By Kaleigh Bradley
What is public history? I remember being asked this question on my first day in the “Intro to Public History” M.A. seminar at Carleton University. I knew why I wanted to study Public History (please give me a job in history?), but I found myself struggling to define it on the spot. I quickly learned that public history is not just doing history for the public outside of academia, although this is part of what it is.
Public history is about the ways in which history is created, contested, disseminated, and presented to us all. It’s a way of practicing history, but it’s also a field of study in itself. Public history forces us to think about notions of authority and power, identity, collective memory, audience(s), and narrative. Usually, public history is practiced in traditional sites like museums, archives, and memorials, but it can also be found in more subtle places in every day life; it’s the narrative in your grandmother’s carefully crafted photo album, the oral histories that we hear from elders, the nationalistic tone in a political ad, the historical video game we play, and the erasure and absence of histories in a quickly-gentrifying neighbourhood.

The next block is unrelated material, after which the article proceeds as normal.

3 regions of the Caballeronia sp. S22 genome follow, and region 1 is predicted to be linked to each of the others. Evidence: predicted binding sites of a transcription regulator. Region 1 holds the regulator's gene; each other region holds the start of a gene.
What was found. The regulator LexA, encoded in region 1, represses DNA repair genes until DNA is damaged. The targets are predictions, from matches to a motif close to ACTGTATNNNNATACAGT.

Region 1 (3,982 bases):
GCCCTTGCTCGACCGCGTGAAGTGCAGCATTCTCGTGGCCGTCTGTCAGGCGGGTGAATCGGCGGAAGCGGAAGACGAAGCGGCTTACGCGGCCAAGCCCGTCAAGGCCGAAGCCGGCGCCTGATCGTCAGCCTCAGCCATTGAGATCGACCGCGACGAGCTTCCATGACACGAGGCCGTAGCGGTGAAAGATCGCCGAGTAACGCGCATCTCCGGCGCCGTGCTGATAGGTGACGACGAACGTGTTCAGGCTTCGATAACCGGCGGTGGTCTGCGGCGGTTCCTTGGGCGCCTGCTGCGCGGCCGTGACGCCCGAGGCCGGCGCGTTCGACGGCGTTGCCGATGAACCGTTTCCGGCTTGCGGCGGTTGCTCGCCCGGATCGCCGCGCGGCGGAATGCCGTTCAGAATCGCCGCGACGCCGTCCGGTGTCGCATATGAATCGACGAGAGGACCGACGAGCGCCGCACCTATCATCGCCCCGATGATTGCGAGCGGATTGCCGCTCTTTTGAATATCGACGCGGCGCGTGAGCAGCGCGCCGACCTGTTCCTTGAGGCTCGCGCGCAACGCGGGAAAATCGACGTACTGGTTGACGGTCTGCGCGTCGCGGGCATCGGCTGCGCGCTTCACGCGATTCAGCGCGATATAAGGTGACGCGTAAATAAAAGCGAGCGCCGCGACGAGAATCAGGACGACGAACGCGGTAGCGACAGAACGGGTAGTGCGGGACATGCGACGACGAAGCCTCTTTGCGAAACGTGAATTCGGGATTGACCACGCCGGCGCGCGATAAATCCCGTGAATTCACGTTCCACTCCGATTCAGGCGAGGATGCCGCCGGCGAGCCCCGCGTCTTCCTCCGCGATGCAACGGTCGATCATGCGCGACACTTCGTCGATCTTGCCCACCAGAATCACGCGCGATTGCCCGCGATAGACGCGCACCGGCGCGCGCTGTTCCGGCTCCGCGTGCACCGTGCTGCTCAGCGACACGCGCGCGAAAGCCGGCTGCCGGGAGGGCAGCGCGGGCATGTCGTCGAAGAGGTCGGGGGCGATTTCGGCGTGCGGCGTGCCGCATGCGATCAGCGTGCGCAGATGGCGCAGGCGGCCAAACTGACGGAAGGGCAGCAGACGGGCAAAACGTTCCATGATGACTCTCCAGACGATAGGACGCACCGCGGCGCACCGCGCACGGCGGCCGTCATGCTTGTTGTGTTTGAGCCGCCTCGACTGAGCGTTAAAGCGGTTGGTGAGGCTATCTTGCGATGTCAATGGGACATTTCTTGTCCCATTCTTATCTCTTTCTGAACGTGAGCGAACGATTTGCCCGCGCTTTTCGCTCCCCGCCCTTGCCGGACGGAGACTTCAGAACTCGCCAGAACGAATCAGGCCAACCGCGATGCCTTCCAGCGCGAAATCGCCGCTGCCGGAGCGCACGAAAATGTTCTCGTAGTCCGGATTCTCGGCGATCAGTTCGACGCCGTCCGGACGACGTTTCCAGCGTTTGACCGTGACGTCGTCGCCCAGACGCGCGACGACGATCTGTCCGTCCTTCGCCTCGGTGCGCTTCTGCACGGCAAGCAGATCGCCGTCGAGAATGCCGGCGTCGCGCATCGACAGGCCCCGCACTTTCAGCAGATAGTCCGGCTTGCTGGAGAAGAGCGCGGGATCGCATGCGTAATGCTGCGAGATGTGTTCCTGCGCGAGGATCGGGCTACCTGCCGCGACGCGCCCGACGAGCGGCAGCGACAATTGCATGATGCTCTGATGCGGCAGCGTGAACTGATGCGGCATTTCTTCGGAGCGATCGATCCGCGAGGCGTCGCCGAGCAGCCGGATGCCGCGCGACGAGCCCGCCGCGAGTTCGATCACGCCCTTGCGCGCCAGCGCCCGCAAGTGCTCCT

At last month’s Active History Conference, I attended a panel on the Future of Public History programs in Canada. In this panel were representatives from Public History (PH) programs and employers from government institutions. It was interesting to have employers, students, and representatives from programs all in the same room. What emerged was an interesting discussion about what students are being taught, what employers want, and what employers think about PH programs and their graduates.
Why do students need to specialize in public history? This post will explore this question and will discuss what history departments across Canada are up to, what employers want, and what public history programs offer. This might be helpful for undergraduate students thinking of specializing in public history, or for high school students who are thinking about post-secondary education in history.